We write for Quirk's about reducing "data emissions"

Michael Howard, Head of Marketing at Infotools recently wrote for Quirk's Media about what he calls "data emissions" - or the byproducts generated when organizations use bad data or employ inefficient processes - and what their real-world implications can be.

He begins by further defining data emissions, likening them to the toxic byproducts of older technologies such as petrol and diesel. The consequences of data emissions are multifaceted, impacting areas such as the quality of insights, advertising effectiveness, brand positioning, supply and demand estimations, data privacy, reputation, and ultimately, profitability.

While data emissions may seem theoretical, they can have real-world consequences. Oversupply of products based on incorrect market demand estimates, data contamination, privacy breaches, and a damaged reputation are among the real-world consequences organizations may face, Michael writes. 

In the article, he draws a parallel to environmental issues caused by fossil fuels, emphasizing the need for sustainable practices in generating insights. He likens the older methods of manual analysis and traditional crosstab presentations to gas-guzzling cars of the past - reiterating that it is crucial for insights professionals to embrace modern tools and technologies for more efficient and sustainable practices.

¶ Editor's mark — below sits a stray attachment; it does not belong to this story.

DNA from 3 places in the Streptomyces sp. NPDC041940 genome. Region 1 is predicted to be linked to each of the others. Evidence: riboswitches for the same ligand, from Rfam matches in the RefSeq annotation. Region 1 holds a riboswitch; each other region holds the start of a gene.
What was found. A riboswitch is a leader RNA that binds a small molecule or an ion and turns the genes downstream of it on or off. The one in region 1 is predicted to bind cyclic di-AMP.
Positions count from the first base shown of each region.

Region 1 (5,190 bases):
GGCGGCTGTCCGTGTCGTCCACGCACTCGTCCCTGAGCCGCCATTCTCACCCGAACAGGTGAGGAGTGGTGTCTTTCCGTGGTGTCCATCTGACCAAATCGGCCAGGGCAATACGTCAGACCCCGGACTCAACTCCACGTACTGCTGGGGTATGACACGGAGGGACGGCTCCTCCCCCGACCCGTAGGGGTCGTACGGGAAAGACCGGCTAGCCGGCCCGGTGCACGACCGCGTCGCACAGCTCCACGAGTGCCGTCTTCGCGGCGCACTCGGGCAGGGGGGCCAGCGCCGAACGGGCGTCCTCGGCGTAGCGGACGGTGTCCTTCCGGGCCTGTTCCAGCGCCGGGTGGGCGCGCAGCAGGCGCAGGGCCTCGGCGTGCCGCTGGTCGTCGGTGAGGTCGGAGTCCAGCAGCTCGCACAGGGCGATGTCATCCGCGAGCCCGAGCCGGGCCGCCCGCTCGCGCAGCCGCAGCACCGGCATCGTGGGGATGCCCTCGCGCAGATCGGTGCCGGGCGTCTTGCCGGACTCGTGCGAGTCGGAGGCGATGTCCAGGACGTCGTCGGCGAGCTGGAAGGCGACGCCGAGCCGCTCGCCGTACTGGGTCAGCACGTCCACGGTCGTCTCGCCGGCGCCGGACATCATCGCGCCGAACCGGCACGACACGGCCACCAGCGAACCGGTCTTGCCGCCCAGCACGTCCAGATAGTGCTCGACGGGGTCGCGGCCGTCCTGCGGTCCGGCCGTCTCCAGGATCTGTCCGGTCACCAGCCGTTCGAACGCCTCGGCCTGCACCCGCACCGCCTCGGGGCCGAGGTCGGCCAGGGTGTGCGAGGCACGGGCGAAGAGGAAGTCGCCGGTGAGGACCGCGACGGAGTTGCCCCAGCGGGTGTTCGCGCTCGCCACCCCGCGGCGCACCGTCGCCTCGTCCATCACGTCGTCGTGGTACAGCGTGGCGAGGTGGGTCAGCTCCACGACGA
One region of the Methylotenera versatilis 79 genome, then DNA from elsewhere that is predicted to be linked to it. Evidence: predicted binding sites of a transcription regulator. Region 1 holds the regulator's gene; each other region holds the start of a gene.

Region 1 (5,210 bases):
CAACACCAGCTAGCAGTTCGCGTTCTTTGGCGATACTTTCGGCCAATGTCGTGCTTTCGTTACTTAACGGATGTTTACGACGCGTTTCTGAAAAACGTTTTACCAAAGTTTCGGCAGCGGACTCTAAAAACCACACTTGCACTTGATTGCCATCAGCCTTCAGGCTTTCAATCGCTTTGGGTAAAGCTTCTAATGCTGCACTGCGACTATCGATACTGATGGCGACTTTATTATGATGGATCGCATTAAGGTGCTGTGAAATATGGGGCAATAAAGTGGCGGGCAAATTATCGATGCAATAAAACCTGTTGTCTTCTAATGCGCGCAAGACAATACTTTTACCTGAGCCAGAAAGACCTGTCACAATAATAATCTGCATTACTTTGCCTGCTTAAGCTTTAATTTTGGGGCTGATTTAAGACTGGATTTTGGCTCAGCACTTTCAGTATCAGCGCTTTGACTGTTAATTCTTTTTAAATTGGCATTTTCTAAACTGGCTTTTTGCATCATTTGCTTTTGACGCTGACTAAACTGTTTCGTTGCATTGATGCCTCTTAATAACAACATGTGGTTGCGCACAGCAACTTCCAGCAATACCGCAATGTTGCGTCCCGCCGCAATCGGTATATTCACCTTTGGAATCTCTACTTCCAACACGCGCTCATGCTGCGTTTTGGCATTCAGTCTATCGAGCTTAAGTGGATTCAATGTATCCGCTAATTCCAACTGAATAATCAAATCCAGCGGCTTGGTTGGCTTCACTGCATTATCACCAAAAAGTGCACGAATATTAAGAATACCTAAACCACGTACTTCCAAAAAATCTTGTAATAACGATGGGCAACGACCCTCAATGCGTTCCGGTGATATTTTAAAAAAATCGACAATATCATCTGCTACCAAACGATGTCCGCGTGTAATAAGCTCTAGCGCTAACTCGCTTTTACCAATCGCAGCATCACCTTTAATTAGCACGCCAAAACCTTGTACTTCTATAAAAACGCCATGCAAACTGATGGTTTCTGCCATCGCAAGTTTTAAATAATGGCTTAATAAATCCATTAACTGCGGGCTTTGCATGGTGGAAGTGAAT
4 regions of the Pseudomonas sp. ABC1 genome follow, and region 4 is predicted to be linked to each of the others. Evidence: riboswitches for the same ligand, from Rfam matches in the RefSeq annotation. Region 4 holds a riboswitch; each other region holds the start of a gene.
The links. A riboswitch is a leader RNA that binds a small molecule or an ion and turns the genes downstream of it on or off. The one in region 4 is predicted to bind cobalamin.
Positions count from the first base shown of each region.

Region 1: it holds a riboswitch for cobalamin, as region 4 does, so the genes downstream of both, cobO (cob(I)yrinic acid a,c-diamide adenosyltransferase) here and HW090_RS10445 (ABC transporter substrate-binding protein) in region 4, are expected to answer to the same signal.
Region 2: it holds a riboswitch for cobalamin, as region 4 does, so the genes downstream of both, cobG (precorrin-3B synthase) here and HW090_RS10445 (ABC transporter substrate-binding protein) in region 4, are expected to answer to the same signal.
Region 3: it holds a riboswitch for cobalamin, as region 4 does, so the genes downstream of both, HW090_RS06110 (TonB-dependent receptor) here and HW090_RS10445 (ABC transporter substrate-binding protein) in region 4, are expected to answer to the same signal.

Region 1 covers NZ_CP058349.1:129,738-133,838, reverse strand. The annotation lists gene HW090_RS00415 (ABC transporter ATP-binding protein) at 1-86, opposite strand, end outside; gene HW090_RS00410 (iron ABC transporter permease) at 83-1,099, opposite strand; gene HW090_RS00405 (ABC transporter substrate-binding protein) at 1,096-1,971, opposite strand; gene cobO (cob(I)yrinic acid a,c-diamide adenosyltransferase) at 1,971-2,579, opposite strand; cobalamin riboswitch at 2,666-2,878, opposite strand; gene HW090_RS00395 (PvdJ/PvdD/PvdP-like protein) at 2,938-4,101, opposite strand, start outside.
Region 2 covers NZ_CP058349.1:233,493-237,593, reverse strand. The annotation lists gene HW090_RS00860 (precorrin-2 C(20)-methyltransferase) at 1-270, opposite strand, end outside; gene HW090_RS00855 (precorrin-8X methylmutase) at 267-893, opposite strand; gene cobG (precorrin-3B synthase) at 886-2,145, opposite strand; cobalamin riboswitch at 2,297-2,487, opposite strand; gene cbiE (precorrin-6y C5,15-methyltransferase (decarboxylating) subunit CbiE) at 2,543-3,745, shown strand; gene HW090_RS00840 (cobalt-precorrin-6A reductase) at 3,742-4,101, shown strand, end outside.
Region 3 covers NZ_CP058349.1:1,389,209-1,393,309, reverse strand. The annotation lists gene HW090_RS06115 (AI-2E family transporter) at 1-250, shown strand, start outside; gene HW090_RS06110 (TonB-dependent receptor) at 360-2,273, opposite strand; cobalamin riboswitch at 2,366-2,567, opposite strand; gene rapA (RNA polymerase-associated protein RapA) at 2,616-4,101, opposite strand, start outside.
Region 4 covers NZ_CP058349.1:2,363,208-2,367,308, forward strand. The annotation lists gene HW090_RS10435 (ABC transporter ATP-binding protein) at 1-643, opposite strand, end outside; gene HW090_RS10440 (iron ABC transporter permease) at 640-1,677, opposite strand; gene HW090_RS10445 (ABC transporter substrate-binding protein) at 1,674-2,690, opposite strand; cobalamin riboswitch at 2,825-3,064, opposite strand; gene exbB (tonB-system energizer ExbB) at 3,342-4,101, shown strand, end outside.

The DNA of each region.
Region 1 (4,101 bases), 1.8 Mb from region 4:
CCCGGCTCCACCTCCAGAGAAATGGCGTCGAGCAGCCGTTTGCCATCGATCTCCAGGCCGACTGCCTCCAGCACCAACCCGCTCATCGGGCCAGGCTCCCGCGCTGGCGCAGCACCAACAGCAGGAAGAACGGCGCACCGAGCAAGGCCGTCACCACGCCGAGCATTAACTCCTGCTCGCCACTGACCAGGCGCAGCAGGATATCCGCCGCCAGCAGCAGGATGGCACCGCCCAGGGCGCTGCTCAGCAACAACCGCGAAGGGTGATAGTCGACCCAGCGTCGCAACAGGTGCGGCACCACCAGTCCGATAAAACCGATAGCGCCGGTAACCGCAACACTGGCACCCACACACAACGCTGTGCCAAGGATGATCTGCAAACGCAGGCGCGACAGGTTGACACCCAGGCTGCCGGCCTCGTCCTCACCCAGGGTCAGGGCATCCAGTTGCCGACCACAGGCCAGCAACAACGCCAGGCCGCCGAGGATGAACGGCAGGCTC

Michael furthers the analogy, touching on how reusing existing data, with a fast turnaround and minimal overhead, allows organizations to stay agile and responsive to market trends and to reallocate resources to more value-add tasks. Infotools' Harmoni can facilitate many of these efficiencies! 

The article also covers how market research functions can take three approaches. Organizations can double down on traditional methods, innovate with a mix of traditional and new tools, or fully embrace the future of market research technology. Each approach carries its own set of risks, and the choice depends on the level of risk a particular organization is comfortable with.

By adopting modern tools, reusing data efficiently, and making informed choices about market research technology, organizations can navigate the evolving landscape with resilience and foresight. He concludes the article with: "Here’s to reducing our data emissions footprint and helping our stakeholders be more effective and sustainable in 2024 and beyond."

Read the complete article here:

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